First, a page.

New Delhi (Sify): March 12 will see what could potentially be the most absorbing encounter in this World Cup so far, when the Indians take on the South Africans at the Vidarbha Cricket Association ground in Nagpur.
At this stage, India is sitting pretty with their quarterfinal berth booked, while South Africa have everything to play for. Three wins and one tie have not done the Indian Cup prospects any harm whatsoever, although recurring poor fielding is a major area of concern for MS Dhoni. He has harped on it at two successive post-match interviews, simultaneously admitting that there was not much scope for improvement on that front.
The hard-earned wins over Ireland and Netherlands were largely crafted by the hand of Yuvraj Singh, as he – funnily enough – became the first World Cup participant to score more than 50 runs and capture 5 wickets in one match. The performance of the other spinners has rarely crept above the ordinary, with young Piyush Chawla not always justifying his place in the side. Maybe it is time to give R Ashwin a much-deserved chance?
The Indian batting has ditched its flamboyance from the previous games in favour of a more circumspect outlook. This attitude may have largely been an ode to slower pitches, but has not played its part in stemming the fall of wickets. Things could have gone either way until Yuvraj Singh arrived at the crease with metaphorically rolled-up sleeves and took matters beyond the reach of the opposition.
South Africa, for their part, bullied West Indies in their first match and went on to trample all over the Dutchmen. However, things got real interesting on Sunday in Chennai versus a wounded England, placed in a do-or-die situation. Restricting England to 171 may have made their task seem initially easy, but the Proteas also suffered from slow-pitch blues and a lower-middle order slump. In spite of measured double-figure contributions from the top five, headed by Amla (42), the regular coming-and-going of batsmen at the crease kept the English bowlers interested.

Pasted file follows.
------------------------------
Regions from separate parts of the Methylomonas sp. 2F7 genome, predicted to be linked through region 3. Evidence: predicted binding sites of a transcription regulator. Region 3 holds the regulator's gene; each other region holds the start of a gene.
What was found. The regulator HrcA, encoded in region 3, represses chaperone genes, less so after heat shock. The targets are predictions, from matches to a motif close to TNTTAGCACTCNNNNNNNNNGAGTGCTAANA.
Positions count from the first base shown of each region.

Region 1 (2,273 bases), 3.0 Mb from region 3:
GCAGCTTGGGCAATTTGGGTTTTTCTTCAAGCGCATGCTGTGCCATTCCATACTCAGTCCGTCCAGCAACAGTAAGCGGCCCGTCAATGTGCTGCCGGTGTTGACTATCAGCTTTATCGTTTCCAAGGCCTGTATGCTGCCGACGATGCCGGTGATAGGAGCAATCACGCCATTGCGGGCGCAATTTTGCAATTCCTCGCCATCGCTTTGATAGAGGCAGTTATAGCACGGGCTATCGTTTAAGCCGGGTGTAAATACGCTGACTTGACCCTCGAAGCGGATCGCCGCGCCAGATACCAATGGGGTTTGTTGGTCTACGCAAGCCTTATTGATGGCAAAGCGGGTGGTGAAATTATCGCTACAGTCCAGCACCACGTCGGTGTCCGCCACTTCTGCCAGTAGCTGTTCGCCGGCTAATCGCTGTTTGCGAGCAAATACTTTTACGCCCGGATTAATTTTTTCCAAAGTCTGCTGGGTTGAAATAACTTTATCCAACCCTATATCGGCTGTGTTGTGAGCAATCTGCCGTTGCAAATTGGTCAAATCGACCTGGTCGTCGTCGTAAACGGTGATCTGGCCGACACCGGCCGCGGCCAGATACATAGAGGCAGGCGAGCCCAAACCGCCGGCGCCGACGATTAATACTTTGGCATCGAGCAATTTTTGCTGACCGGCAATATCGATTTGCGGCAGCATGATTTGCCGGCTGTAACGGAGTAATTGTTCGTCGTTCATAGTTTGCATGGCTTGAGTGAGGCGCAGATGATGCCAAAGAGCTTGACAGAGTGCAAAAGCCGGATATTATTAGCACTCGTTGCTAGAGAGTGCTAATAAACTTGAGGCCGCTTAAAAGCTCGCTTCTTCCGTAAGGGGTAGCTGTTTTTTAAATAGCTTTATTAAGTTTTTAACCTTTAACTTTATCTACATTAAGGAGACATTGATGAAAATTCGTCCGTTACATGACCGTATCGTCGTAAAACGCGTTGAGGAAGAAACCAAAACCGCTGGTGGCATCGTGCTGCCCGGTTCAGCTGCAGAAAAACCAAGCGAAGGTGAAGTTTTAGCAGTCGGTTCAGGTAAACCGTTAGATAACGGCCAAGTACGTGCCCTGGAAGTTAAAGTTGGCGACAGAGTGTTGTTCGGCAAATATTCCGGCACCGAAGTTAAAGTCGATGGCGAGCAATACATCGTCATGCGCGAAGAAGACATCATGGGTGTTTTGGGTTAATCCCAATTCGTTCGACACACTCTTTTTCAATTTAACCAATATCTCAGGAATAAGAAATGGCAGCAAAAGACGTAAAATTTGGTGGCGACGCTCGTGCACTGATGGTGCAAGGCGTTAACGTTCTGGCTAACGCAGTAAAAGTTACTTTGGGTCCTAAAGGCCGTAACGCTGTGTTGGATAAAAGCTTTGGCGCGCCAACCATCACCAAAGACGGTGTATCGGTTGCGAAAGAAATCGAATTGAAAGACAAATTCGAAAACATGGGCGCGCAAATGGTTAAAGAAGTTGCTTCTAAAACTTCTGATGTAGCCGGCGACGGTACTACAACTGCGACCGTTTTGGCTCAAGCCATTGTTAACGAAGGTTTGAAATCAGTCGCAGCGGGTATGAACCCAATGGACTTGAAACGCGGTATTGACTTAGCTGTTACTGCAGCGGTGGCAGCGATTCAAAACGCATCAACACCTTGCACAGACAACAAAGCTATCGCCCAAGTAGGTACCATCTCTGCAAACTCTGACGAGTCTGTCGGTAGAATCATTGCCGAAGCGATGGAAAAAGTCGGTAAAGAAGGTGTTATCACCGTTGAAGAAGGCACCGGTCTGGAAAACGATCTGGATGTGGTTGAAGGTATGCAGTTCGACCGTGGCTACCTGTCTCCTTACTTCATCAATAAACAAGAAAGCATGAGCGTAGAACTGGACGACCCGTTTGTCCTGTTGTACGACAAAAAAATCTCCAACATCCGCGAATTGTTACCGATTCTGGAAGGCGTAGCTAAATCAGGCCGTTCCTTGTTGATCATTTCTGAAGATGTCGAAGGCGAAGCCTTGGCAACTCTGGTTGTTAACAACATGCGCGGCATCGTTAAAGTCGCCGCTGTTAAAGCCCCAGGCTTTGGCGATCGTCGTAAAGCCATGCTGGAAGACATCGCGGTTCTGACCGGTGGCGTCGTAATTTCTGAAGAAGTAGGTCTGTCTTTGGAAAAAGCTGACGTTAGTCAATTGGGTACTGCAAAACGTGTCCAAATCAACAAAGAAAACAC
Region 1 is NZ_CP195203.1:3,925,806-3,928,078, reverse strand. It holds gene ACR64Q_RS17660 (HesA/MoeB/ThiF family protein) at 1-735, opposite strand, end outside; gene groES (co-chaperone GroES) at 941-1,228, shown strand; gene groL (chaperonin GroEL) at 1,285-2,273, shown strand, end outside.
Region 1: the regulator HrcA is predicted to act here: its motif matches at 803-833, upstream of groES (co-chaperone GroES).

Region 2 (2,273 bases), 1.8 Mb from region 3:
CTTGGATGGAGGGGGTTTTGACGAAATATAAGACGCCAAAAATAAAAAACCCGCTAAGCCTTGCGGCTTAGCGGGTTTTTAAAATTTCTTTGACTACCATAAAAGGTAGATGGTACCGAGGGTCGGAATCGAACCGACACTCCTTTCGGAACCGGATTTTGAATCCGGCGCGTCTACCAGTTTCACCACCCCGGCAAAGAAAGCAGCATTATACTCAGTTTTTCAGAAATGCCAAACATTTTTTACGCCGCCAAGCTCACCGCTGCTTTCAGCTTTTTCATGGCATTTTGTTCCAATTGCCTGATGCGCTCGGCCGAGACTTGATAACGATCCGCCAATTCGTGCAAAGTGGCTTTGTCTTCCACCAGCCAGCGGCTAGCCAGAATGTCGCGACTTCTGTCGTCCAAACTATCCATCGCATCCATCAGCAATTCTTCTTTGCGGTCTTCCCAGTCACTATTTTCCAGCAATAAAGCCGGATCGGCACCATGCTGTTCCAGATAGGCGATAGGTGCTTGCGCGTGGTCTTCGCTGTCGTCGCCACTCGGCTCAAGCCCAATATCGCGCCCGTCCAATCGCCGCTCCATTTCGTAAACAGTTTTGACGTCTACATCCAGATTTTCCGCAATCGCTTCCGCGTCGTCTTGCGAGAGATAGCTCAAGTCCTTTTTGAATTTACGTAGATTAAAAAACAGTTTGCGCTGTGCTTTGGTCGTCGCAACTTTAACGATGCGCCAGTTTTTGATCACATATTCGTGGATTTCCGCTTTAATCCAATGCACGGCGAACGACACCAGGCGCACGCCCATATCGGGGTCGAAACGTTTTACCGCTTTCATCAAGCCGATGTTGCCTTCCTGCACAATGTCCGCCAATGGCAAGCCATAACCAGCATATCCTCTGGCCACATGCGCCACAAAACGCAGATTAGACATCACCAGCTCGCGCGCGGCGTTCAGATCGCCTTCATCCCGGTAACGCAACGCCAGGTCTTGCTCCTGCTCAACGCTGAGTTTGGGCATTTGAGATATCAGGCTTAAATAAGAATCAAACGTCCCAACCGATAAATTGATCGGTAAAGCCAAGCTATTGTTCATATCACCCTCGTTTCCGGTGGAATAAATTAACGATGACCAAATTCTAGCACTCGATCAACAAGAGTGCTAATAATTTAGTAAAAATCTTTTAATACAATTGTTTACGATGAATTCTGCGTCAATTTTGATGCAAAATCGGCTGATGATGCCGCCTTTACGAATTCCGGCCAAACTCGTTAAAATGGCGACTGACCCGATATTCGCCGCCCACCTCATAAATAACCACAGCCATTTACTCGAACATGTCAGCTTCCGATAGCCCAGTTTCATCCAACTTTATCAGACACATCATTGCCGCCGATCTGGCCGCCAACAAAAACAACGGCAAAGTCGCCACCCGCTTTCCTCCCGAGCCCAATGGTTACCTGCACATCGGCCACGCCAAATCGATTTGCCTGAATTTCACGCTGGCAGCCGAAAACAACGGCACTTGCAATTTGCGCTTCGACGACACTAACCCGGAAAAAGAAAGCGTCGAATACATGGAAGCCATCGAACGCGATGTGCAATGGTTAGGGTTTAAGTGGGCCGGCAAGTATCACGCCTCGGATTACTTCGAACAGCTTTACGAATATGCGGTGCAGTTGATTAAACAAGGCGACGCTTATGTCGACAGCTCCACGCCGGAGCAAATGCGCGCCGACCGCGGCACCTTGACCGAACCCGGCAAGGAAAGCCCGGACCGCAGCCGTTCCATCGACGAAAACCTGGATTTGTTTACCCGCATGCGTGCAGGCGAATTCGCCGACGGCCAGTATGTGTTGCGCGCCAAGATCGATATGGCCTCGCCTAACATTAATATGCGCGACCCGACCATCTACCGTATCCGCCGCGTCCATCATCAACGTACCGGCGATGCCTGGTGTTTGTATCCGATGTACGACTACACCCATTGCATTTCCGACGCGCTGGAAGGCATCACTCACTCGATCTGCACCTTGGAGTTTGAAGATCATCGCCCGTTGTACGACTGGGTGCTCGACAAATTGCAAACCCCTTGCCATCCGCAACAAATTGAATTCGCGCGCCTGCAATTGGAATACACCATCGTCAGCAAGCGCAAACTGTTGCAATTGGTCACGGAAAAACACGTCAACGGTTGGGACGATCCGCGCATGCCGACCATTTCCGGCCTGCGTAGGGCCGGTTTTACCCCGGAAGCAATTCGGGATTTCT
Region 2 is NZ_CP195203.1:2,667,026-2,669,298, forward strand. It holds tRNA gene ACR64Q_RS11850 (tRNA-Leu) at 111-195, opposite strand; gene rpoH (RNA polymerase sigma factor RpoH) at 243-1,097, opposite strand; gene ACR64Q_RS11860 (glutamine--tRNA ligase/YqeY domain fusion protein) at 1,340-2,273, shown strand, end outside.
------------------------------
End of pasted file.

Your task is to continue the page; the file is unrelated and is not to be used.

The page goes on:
A steadfast Morne van Wyk could not hang on to his wicket and see things through to the desired result. In the end, South Africa will be left feeling the heat with their traditional match-winner Mark Boucher gone. The lower middle order should quickly reconcile to what is expected of them, in order to avoid such slumps in future.
The pitch at the VCA has had a bit of a rest since February 28th. Zimbabwe managed 298 runs on it, proving it good for batting. There can really be no excuse for not making the most of the ideal conditions and getting the runs on the board.
Players to watch
Now that Yuvraj Singh has decided to awaken from his long slumber and contribute to proceedings, in whatever manner possible, it enlivens things for the entire Indian team. His bowling performances have taken the pressure of the other non-performing bowlers constituting the side. On the Proteas side, Hashim Amla continues batting unperturbed, unaffected by top-order collapses or the inroads made by the opposition’s seam bowling. Everyone will be very interested in finding out if leg-spinner Imran Tahir troubles the Indian batting as much as he did the Englishmen.
If India do not take on the “chokers” mantle from the South Africans and if their bowling does not dramatically let them down, they should come out on top in this meeting. However, the unnecessary loss to England will rankle and Graeme Smith will look to rally his men and make a statement against the hosts.